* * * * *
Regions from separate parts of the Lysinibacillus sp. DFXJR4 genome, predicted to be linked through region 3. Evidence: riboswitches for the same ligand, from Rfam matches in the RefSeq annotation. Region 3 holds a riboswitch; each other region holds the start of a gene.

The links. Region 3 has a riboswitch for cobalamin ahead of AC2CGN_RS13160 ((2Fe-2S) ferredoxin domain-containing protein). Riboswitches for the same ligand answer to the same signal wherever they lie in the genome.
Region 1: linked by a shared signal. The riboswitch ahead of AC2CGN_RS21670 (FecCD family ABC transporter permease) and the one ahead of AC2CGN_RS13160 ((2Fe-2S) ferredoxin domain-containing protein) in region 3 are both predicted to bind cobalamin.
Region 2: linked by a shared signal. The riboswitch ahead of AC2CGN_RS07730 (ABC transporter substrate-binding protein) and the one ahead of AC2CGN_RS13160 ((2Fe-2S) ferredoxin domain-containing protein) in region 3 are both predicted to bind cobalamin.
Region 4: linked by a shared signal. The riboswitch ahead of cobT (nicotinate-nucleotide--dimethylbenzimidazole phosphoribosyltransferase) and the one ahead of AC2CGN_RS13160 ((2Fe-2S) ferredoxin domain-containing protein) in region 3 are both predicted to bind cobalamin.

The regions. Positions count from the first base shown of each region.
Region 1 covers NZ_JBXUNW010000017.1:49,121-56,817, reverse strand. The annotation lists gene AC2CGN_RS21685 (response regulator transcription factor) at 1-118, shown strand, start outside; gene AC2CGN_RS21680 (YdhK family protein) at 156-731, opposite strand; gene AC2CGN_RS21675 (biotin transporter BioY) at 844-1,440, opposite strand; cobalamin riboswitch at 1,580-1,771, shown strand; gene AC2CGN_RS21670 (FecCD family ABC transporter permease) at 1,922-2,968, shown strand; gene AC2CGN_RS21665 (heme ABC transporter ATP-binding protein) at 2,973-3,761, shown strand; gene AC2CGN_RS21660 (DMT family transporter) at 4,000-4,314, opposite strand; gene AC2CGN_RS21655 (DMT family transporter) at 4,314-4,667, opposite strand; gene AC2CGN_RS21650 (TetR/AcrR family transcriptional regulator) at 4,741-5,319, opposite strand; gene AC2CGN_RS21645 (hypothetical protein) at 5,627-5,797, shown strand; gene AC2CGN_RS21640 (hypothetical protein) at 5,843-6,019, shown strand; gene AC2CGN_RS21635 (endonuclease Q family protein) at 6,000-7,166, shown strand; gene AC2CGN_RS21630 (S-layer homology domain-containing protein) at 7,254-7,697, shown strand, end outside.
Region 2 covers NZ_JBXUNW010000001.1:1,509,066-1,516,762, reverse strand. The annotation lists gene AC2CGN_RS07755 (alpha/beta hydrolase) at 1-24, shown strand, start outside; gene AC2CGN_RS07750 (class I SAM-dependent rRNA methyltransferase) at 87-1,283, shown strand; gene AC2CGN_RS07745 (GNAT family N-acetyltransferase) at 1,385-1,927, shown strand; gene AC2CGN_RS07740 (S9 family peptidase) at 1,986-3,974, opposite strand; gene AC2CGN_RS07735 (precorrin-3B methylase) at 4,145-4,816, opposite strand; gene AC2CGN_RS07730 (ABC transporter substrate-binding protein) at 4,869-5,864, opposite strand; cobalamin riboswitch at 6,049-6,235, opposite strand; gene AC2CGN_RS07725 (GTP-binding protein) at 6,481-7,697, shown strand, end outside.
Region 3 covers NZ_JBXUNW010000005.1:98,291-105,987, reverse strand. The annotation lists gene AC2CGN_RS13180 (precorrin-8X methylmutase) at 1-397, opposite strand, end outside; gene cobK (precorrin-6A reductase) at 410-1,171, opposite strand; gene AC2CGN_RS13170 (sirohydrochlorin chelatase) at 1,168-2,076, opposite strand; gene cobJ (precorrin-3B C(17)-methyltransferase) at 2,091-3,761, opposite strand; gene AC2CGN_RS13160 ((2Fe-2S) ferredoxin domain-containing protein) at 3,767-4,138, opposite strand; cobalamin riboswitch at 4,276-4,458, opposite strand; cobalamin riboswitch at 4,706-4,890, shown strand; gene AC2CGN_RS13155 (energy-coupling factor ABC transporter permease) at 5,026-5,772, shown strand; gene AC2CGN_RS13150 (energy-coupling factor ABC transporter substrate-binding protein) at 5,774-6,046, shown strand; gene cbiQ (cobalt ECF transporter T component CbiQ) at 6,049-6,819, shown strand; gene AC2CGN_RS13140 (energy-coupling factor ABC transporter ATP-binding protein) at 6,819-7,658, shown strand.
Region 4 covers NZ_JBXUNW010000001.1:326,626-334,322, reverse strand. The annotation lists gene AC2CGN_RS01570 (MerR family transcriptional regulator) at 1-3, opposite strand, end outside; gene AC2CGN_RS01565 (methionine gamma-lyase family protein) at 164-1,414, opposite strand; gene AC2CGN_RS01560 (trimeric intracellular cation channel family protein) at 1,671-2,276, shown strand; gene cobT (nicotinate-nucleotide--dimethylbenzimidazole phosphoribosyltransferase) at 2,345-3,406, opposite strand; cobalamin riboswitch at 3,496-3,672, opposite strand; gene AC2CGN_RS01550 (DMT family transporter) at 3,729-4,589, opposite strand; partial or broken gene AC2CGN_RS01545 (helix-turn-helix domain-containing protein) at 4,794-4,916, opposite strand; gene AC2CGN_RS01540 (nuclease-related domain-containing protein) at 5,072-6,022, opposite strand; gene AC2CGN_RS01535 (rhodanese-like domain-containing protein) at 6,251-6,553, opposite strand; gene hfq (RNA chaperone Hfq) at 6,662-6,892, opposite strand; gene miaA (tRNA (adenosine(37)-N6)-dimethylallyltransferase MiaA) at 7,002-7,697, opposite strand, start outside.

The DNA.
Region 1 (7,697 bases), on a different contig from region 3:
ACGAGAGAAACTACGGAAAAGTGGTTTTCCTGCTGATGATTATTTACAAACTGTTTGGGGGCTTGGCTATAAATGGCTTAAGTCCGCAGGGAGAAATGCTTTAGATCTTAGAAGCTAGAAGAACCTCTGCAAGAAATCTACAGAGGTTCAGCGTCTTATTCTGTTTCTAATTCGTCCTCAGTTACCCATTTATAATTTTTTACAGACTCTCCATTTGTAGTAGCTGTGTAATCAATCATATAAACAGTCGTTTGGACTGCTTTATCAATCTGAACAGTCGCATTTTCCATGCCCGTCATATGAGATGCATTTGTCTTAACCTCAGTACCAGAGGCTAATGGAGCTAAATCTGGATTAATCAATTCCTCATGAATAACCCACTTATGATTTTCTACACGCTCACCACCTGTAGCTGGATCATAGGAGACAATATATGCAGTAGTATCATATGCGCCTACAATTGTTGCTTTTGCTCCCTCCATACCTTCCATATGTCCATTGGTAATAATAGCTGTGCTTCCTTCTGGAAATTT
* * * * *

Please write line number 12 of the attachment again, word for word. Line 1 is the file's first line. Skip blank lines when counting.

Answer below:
Region 1 (7,697 bases), on a different contig from region 3: